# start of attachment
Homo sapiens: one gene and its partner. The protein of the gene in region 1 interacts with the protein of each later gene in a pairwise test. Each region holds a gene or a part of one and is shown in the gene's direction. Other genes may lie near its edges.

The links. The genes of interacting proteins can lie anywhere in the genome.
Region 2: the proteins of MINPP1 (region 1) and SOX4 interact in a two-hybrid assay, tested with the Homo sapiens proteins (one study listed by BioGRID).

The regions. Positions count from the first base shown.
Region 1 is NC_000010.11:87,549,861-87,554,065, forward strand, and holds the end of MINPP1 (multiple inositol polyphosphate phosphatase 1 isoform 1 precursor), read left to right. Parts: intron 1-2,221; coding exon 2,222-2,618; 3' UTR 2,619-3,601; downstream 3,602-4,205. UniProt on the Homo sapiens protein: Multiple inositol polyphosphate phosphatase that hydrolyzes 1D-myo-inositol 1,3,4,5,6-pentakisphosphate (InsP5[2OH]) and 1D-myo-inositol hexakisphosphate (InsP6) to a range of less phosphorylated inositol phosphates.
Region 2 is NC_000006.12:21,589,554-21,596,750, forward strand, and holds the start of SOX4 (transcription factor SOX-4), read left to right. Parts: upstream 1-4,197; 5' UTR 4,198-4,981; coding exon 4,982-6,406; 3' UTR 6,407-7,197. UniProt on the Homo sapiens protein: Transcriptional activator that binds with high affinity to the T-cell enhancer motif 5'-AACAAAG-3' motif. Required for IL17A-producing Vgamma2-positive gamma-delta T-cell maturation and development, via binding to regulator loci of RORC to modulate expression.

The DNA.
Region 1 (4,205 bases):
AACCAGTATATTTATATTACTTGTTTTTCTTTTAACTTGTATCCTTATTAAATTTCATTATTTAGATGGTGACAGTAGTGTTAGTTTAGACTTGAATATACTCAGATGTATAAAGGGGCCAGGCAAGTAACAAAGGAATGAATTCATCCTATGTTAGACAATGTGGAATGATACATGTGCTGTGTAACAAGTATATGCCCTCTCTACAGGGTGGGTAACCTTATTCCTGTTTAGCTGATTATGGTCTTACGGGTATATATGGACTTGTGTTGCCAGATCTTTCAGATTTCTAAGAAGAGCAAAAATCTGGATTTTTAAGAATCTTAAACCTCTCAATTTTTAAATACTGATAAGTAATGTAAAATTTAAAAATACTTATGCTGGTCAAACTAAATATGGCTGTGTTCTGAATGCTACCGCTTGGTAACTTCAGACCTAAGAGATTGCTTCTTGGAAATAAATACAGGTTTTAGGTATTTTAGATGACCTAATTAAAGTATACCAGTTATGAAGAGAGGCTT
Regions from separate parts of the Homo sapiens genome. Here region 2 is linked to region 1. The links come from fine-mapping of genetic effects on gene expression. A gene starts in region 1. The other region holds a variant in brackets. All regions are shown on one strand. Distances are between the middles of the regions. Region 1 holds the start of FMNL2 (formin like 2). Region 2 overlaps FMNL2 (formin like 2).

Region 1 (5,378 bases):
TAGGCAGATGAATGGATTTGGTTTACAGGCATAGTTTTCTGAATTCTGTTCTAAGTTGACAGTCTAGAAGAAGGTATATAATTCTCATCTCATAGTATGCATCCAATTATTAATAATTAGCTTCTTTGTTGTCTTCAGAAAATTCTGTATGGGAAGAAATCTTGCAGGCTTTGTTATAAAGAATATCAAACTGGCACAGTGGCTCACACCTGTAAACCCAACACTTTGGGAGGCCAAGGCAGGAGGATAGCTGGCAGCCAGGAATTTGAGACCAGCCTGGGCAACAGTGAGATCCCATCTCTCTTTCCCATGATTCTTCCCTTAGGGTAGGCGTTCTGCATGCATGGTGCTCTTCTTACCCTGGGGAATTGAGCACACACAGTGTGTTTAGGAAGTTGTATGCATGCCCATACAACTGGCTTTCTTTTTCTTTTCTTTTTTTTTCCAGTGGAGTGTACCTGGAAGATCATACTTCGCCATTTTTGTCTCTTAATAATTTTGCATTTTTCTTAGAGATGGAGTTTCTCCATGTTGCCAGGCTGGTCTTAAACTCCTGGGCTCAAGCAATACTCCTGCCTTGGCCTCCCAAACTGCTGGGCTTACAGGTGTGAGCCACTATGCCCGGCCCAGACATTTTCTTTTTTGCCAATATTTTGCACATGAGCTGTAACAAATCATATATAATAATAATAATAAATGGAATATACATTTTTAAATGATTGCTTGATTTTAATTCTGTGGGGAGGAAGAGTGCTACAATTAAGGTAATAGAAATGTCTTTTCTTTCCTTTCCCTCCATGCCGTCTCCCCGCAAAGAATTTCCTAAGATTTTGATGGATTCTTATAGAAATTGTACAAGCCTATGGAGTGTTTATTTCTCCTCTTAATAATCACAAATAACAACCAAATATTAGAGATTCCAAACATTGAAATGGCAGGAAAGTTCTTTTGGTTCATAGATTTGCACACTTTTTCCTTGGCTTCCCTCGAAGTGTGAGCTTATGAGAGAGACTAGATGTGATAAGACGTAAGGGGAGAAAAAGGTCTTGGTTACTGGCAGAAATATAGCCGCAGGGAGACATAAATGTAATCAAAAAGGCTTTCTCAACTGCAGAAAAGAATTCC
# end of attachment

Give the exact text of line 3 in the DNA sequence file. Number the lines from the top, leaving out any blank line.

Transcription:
Region 2: the proteins of MINPP1 (region 1) and SOX4 interact in a two-hybrid assay, tested with the Homo sapiens proteins (one study listed by BioGRID).